VW testing robo-cars on streets of Hamburg
'Level 4' vehicles equipped with safety drivers as well as lasers, radars and scanners, will navigate a 3 kilometre area in the northern German city
Volkswagen has started testing five electric and highly-automated versions of its Golf compact cars on the streets of Hamburg.
The vehicles, equipped with safety drivers as well as lasers, radars and scanners, will navigate a 3 kilometre area in the northern German city, which is also building a new testing ground complete with intelligent traffic lights, according to Bloomberg.
“To make driving even safer and more comfortable in future, vehicles not only have to become autonomous and more intelligent -- cities must also provide a digital ecosystem that enables vehicles,” Axel Heinrich, VW’s head of research said on Wednesday.
VW’s effort is part of the car industry’s race to keep up with Waymo, the autonomous driving unit of Alphabet’s Google, which is widely seen as the leader for future robo-taxis. To advance the effort and save costs, companies are also forming alliances, including BMW’s plan to team up with Daimler on self-driving cars. While most are pushing for cars that’ll eventually be driverless, some like French manufacturer PSA Group have decided to pull back for cost reasons.
Autonomous vehicles are ranked on a scale from one to five, ranging from cars without any assistance systems to vehicles without drivers. BMW has been testing so-called Level 4 highly automated vehicles - the same as VW’s Golfs - in Munich since 2017.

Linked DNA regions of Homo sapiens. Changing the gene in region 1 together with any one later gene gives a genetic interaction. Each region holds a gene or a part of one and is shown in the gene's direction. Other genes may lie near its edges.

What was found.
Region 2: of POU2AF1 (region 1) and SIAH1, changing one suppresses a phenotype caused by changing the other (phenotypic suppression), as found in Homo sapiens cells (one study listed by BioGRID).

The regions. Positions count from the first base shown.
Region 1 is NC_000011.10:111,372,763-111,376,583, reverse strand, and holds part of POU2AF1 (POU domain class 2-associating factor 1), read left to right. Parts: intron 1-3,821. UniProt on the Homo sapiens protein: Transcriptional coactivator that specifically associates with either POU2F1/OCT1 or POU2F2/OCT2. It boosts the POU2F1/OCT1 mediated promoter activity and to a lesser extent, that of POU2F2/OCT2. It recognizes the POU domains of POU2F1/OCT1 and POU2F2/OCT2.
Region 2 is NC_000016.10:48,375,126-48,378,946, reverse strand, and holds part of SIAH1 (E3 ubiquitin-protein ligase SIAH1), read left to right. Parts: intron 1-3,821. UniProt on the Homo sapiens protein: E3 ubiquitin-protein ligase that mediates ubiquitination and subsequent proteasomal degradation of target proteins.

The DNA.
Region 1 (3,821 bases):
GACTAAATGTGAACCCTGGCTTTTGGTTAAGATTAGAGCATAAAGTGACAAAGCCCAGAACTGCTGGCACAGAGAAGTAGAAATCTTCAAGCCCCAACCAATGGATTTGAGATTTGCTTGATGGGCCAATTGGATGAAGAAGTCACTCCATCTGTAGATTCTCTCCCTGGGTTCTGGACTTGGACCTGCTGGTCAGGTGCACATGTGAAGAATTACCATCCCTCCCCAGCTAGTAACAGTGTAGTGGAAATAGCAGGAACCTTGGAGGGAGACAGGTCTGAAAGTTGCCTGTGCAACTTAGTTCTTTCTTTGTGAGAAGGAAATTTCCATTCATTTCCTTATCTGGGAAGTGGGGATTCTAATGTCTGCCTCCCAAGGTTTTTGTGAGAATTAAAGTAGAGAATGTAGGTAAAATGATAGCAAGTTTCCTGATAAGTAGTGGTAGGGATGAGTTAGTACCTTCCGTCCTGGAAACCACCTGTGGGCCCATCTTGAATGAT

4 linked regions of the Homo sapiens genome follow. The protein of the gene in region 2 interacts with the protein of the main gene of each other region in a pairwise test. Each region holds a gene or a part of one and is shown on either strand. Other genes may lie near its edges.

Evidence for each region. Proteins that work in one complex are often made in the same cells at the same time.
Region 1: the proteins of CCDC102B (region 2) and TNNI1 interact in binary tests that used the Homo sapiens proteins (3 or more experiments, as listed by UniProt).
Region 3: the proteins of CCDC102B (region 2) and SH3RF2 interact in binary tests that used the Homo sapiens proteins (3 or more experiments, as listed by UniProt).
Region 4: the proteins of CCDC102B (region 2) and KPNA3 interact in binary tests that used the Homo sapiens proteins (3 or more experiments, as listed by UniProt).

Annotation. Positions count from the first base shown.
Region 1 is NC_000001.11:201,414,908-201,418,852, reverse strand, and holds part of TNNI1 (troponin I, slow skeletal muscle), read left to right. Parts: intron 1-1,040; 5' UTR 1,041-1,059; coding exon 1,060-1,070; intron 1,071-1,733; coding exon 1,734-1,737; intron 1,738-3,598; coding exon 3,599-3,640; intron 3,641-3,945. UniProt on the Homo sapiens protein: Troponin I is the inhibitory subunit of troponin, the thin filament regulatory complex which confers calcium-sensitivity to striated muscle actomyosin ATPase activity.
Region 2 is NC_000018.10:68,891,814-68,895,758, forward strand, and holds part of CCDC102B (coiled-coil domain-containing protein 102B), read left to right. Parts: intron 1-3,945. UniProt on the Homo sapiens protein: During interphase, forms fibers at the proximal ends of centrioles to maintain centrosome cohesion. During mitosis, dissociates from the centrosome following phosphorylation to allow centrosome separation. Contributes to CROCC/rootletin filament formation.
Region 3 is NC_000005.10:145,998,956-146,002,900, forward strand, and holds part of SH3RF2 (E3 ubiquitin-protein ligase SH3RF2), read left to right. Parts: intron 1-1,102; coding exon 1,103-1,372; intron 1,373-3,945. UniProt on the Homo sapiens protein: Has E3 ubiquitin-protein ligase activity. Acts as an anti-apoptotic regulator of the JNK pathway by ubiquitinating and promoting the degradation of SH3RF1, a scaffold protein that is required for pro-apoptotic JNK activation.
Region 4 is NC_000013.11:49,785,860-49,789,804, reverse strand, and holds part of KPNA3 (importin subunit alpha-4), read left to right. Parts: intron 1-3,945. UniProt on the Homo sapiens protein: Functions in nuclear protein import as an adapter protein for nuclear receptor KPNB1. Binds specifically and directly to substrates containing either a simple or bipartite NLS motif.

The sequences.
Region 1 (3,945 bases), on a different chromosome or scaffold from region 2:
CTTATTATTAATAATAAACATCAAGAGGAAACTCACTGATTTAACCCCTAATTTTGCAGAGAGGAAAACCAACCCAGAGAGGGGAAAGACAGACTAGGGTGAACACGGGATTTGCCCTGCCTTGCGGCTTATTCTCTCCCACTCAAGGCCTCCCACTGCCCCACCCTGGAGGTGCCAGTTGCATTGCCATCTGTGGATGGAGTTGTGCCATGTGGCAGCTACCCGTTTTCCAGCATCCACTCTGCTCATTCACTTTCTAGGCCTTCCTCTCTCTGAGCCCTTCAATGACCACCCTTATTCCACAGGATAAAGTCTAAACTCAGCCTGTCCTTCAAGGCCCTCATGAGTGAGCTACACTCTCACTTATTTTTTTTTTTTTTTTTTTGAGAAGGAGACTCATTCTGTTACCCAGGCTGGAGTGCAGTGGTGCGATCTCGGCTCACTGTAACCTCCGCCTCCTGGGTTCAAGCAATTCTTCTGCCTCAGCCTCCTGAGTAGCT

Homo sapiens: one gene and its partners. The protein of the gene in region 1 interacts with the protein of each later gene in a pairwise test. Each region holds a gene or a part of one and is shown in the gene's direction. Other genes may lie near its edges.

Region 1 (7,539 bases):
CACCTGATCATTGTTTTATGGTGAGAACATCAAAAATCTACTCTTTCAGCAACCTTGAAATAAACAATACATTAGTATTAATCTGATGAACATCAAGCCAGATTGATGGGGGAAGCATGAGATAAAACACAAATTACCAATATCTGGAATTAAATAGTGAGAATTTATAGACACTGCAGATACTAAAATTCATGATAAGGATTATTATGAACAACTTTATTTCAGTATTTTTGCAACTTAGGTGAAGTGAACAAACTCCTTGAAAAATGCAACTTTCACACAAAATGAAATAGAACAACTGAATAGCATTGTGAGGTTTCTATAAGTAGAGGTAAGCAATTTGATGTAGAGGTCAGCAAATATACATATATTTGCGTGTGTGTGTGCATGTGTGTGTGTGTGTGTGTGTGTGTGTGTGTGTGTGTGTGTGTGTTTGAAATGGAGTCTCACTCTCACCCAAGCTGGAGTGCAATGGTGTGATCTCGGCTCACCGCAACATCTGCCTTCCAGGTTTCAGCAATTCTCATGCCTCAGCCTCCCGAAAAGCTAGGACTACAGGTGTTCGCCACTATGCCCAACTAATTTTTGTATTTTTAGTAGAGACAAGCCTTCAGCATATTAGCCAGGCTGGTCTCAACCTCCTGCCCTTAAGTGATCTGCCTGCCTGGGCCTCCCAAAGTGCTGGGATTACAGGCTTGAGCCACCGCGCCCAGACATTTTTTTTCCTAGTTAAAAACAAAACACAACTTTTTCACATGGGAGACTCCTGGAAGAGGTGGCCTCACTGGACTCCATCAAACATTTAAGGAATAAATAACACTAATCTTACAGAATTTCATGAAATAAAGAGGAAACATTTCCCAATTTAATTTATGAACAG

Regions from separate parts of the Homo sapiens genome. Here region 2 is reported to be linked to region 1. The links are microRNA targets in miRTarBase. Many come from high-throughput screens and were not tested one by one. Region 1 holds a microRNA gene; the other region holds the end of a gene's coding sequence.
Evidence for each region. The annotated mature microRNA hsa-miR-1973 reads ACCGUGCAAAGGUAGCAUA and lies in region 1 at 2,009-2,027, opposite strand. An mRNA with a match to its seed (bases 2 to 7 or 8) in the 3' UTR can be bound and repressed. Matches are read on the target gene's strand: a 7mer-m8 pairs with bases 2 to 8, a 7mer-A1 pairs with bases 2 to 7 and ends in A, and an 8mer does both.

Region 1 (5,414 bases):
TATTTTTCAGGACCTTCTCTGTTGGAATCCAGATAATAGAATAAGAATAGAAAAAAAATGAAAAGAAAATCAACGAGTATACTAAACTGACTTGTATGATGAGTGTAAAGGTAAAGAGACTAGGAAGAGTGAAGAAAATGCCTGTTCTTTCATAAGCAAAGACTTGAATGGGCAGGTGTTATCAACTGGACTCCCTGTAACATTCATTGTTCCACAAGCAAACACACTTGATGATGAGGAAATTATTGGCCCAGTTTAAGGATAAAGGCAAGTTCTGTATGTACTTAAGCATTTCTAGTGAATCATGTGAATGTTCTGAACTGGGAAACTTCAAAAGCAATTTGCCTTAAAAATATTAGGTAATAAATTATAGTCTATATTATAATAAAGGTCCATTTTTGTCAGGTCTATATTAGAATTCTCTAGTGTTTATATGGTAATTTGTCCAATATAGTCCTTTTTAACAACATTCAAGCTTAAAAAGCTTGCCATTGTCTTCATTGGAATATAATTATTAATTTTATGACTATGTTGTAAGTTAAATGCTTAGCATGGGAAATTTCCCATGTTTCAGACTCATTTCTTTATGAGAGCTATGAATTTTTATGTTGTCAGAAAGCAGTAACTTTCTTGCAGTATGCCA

Last month, Volkswagen announced a long-term partnership with US technology firm Amazon to develop an online platform connecting its factories and increase productivity.
The system, dubbed "Volkswagen Industrial Cloud", "will bring together the data from all machinery, plants and systems at the 122 factories within the Volkswagen group", including management schedule software and warehouses, said the manufacturer.
Currently, the IT infrastructure differs from factory to factory. according to AFP.
The 'cloud' should be deployed by the end of 2019, said the world's largest car manufacturer, adding it wants to "optimise production processes and increase productivity".
Long term, it is hoped the system will integrate VW's global supply chain, which involves 30,000 locations and more than 1,500 suppliers.
Increasing productivity is one of the goals of VW's cost savings plan as it embarks on an expensive transition to electric mobility.
The axing of between 3,000 and 5,000 net jobs within the group's main VW brand by 2023, announced earlier this month, is also expected to boost margins.
The group is already cooperating with computer giant Microsoft to create a separate network, called the Volkswagen Automotive Cloud that brings together all of VW's online services, from software updates to car-sharing.
Updated: April 3, 2019 01:15 PM